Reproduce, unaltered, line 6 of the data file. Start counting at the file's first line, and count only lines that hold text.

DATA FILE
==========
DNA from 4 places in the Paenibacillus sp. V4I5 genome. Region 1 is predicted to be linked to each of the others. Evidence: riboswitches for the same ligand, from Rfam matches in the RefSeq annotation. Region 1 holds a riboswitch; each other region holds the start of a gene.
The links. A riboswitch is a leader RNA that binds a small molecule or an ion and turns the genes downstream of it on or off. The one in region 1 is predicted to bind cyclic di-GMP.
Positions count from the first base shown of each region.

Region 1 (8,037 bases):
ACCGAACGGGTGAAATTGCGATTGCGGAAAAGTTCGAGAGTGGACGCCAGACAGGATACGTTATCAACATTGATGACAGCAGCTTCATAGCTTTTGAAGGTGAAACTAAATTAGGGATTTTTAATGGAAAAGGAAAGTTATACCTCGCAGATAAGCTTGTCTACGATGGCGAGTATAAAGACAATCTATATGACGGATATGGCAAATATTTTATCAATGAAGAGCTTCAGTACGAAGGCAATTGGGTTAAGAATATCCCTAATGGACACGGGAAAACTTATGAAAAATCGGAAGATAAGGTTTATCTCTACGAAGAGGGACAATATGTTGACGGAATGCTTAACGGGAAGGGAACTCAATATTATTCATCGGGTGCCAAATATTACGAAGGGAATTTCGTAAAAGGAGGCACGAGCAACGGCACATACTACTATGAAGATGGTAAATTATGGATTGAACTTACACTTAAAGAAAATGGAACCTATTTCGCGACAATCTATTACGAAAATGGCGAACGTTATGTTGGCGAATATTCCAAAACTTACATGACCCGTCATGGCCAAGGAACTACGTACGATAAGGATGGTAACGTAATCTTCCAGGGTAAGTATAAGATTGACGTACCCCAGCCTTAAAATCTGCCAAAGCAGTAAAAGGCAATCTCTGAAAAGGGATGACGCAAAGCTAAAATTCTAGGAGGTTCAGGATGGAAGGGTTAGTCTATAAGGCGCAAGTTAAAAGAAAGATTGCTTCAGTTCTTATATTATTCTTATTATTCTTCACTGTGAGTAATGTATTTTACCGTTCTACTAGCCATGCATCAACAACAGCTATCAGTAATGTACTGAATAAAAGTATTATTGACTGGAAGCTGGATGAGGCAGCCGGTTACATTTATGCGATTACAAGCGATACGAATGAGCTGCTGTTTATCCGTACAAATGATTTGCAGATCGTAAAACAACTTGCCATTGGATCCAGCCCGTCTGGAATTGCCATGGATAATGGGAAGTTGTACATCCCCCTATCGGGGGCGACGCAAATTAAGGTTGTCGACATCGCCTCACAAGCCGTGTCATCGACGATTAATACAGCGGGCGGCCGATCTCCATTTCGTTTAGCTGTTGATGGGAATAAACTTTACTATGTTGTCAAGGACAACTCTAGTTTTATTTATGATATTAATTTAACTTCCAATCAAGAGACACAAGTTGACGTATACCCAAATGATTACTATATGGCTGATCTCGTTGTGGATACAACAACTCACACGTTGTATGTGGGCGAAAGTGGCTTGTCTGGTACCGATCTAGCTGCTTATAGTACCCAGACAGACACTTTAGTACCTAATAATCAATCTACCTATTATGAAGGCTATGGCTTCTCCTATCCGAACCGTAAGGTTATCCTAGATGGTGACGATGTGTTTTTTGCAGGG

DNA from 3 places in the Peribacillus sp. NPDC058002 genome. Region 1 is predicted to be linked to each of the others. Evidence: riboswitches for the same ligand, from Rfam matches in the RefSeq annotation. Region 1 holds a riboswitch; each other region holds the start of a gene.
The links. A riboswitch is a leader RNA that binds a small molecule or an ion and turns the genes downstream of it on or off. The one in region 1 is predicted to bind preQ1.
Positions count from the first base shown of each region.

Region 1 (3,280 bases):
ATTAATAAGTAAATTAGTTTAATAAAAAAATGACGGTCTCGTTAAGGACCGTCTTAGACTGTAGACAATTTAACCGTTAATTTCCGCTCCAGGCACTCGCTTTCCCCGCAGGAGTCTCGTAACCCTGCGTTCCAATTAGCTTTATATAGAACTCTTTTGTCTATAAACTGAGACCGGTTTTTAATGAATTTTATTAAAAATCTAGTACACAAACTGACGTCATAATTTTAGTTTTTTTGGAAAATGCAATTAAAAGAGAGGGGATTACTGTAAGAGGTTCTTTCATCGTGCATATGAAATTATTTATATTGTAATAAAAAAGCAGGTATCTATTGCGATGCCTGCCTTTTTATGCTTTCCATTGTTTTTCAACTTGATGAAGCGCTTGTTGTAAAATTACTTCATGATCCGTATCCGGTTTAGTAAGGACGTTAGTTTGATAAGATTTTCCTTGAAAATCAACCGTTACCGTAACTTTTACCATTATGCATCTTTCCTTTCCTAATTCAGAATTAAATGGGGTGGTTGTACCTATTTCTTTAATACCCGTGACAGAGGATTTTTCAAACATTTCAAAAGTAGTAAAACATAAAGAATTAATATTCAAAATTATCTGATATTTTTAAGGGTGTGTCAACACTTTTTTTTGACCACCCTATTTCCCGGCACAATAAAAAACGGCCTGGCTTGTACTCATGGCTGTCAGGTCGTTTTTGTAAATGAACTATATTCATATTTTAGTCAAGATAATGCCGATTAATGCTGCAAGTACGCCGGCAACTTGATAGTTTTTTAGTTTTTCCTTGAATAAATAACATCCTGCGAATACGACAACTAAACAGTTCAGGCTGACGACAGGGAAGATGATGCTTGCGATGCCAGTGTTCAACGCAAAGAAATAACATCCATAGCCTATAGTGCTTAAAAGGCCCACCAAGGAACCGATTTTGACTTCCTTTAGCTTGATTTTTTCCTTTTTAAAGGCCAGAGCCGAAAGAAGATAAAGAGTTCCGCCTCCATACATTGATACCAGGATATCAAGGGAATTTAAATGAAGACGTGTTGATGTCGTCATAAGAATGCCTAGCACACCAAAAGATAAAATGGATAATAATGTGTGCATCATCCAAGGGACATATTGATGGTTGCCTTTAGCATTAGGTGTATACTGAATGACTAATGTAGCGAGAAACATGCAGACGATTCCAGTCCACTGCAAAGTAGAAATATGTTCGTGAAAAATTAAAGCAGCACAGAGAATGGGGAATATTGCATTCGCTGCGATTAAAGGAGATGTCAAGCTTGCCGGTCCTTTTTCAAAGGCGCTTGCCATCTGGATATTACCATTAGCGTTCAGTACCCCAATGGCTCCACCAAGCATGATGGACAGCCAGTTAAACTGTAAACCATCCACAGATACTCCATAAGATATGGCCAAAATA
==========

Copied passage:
DNA from 3 places in the Peribacillus sp. NPDC058002 genome. Region 1 is predicted to be linked to each of the others. Evidence: riboswitches for the same ligand, from Rfam matches in the RefSeq annotation. Region 1 holds a riboswitch; each other region holds the start of a gene.